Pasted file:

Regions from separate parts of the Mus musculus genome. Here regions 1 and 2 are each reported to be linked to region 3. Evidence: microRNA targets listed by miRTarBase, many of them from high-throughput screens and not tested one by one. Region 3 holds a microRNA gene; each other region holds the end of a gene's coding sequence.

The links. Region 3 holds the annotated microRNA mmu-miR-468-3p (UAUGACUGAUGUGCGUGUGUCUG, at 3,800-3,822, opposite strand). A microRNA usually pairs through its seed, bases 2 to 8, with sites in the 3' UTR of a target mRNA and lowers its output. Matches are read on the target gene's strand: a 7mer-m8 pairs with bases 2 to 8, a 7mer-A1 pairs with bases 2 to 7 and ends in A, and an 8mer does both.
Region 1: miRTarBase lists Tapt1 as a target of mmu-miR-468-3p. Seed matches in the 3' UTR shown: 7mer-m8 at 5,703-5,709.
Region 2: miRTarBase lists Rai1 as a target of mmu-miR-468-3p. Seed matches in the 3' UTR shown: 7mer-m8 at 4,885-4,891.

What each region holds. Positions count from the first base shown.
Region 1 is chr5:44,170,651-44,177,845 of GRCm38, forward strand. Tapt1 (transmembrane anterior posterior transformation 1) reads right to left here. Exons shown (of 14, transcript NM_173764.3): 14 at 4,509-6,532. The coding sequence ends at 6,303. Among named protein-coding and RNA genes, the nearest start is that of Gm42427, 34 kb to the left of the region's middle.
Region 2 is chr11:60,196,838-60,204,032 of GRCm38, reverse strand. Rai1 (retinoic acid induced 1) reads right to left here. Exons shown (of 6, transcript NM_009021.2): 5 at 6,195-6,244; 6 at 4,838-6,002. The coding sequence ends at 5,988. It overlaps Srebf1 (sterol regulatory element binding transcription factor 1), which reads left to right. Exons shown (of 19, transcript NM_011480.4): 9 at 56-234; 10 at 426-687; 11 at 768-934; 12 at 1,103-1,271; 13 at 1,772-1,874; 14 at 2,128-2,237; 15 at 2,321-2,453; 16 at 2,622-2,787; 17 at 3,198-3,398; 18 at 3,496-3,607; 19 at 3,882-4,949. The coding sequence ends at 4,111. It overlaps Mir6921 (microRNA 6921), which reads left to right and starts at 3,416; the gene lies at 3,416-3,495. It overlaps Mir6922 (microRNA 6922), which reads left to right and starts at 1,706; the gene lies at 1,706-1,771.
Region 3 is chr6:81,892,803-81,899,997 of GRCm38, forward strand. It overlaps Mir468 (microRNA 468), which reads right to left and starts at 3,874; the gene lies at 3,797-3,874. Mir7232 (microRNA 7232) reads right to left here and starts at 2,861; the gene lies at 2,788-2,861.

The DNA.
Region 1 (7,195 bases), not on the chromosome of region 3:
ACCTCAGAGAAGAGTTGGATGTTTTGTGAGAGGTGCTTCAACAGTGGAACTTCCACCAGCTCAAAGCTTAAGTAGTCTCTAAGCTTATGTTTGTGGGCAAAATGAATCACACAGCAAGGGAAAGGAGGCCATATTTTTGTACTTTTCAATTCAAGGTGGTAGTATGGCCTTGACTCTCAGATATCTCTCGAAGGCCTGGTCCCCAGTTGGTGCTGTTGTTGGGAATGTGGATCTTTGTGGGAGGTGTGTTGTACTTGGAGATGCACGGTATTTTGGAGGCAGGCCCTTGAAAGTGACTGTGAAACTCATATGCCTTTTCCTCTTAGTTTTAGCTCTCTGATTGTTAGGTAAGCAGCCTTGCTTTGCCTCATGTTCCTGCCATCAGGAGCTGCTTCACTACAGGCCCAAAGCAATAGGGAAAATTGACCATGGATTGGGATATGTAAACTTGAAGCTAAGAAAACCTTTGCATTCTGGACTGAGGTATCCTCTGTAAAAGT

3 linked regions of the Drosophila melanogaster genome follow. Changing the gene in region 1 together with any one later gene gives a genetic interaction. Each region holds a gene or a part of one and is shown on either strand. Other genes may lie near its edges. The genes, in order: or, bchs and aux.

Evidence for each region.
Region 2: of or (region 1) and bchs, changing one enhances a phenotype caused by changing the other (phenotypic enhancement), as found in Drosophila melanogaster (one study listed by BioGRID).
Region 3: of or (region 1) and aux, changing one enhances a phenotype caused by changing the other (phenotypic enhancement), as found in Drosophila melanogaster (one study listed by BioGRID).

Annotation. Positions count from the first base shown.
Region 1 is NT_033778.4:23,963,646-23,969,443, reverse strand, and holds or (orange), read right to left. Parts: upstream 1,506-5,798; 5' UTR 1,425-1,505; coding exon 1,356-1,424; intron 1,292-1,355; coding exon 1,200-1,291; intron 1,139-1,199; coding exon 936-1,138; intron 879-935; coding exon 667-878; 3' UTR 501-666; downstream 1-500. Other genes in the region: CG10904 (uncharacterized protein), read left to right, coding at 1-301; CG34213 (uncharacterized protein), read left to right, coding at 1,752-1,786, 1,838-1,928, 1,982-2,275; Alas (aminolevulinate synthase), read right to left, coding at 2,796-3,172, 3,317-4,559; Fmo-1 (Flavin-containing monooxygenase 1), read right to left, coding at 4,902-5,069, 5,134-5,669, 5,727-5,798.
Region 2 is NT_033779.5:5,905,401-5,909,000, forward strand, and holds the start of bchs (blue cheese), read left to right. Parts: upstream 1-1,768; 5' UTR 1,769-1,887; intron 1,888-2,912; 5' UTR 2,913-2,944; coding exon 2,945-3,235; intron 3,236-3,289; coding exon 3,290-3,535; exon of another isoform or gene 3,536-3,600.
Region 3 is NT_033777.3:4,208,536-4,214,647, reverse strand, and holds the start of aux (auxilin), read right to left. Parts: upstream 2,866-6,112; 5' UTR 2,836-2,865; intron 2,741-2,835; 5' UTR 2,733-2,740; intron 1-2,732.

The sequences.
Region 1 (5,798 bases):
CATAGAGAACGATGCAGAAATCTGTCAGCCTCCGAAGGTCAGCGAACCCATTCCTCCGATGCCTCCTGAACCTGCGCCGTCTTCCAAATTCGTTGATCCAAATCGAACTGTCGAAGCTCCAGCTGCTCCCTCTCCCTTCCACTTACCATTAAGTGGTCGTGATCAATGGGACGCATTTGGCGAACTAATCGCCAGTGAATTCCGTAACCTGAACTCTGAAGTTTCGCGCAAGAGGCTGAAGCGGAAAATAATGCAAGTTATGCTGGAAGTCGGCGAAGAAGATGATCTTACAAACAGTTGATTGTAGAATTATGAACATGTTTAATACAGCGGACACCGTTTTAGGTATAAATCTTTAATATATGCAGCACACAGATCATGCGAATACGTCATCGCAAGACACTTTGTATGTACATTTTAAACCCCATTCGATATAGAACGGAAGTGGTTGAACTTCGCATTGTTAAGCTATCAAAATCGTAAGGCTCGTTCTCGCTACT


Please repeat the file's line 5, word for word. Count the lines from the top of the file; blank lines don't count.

What each region holds. Positions count from the first base shown.